From the ruin, follow the path shown on OL1 across the boggy Herbage Hill to the ford at the head of Ramsden Clough. The clear path contours around the edge, revealing the wild beauty of the gorge, a truly hidden gem. The classic edge walk continues to grouse butts at the head of Ruddle Clough (GR126038) where the path from Snailsden Edge joins.
Turn sharp left to cross the stream at a post, continuing on the other side down a clear path. As the path levels out at a brow, look out for a path dropping steeply downhill to the corner of a copse at GR123041. From here, follow the path along the fence above the copse to reach a disused quarry from where a broad flat track heads below Ramsden Edge to join the Kirklees Way at GR119053. Turn left, following the Kirklees Way over Ramsden reservoir dam and Rake Dike to reach the A6024 at Holme. A left turn and 200m walk along the road returns you to the start at the end of a truly magnificent walk.
Holme is the terminus of First route 310 from Huddersfield and Holmfirth which operates hourly. In addition, route 61 runs from Glossop on Sundays and Bank Holidays. Full details can be found on the Metro website www.wymetro.com. Should you require sustenance, the Fleece pub can also be recommended for the excellent quality of both its food and beer. It's located on the main road 100m beyond the start.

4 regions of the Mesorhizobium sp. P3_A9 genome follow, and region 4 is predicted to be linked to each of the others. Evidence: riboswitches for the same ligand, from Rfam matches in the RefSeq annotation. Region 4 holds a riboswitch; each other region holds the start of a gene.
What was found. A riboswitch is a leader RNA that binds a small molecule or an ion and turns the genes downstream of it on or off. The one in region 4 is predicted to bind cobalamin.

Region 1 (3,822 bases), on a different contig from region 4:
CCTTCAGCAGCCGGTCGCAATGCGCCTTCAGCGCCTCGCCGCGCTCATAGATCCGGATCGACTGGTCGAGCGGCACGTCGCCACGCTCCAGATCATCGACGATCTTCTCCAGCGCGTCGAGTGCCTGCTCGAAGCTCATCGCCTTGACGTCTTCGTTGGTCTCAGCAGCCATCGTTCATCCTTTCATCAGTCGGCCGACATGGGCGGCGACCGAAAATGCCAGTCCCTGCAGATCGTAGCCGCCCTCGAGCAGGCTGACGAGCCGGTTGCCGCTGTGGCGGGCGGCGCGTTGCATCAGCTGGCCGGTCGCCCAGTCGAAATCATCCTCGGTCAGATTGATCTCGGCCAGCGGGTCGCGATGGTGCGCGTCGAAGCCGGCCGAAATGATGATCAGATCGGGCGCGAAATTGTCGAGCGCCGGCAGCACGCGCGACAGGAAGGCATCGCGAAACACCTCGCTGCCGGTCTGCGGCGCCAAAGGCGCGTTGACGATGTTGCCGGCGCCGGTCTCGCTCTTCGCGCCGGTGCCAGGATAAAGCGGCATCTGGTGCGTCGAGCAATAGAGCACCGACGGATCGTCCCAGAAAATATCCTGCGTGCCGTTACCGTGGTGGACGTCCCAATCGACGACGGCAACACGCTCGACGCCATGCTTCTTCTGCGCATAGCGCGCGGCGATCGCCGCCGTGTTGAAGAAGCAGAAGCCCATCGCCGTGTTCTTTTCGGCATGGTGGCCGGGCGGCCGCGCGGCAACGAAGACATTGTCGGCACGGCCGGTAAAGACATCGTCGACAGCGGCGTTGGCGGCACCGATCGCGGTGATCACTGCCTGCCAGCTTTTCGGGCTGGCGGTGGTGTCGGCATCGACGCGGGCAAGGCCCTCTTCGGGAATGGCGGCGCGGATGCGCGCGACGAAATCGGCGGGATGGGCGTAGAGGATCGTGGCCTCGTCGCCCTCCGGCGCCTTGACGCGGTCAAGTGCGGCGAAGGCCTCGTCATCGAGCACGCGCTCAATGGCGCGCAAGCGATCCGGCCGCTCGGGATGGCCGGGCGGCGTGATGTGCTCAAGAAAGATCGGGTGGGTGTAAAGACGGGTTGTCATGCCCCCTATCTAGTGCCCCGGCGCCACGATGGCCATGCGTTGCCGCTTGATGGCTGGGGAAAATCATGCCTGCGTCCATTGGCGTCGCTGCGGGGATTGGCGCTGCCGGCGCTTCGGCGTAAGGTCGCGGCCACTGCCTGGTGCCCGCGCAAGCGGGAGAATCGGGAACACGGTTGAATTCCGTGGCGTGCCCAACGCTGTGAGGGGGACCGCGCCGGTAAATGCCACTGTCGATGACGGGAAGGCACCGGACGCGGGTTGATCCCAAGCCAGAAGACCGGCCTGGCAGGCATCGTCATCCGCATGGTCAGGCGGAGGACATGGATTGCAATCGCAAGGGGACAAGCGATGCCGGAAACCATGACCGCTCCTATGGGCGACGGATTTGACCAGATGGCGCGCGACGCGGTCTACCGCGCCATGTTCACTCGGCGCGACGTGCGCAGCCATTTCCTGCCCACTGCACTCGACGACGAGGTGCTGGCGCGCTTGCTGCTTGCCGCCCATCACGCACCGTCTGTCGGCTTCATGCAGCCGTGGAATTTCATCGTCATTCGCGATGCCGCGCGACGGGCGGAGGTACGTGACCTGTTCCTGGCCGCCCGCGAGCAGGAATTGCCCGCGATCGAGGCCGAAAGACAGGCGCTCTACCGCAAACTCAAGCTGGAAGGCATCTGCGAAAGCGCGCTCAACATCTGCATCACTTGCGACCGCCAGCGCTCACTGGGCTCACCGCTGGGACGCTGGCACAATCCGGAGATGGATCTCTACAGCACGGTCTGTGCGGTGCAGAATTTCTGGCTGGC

Other walks nearby
Walk 1829 Holme & Marsden Clough from Ramsden Reservoir - moderate - 9.0 miles/14.6 km
Walk 1583 Digley Reservoir - easy/mod - 5.0 miles/8.1 km
Walk 2561 Digley & Ramsden Reservoirs from Wessenden Head - moderate - 9.5 miles/15.4 km
Walk 2518 Black Hill & Four Reservoirs - moderate - 10.0 miles/16.3 km
Walk 2719 Huddersfield's green fringe - easy/mod - 10.0 miles/16.3 km
Walk 2826 Winscar Reservoir circuit from Dunford Bridge - moderate - 8.9 miles/14.5 km
Walk 3174 Saltersbrook and Lady Cross from Woodhead - easy/mod - 6.0 miles/9.8 km
Walk 1756 Bleaklow & The Longendale Trail from Woodhead - mod/hard - 10.0 miles/16.3 km
Walk 1586 Blackmoorfoot Reservoir - easy - 1.5 miles/2.4 km
Walk 1179 Lad's Leap & Laddow Rocks - moderate - 6.5 miles/10.6 km
Recommended Books & eBooks
Pennine Way Map Booklet
Map of the 270 miles (435km) Pennine Way National Trail, between Edale in the Peak District and Kirk Yetholm in the Scottish Borders. This booklet is included with the Cicerone guidebook to the trail, and shows the full route on Ordnance Survey 1:25,000 maps. This popular long-distance route typically takes three weeks to complete.
Great Mountain Days in the Pennines
An inspirational guidebook to 50 classic walks on the rolling Pennine landscape. The graded routes, between 6 and 13 miles in length, cover classic Pennine fells and moorland such as Whernside, Ilkley Moor and Pendle Hill; exploring the North and South Pennines, Yorkshire Dales, Howgills and Dark Peak. Many routes are also suited to fell running.
This pocket handbook to navigation will help you master the necessary map and compass skills for mountain walking. Chapters include map scales, symbols and contours, grid references, map reading, bearings, route planning and night and bad-weather navigation, as well as navigating with a GPS.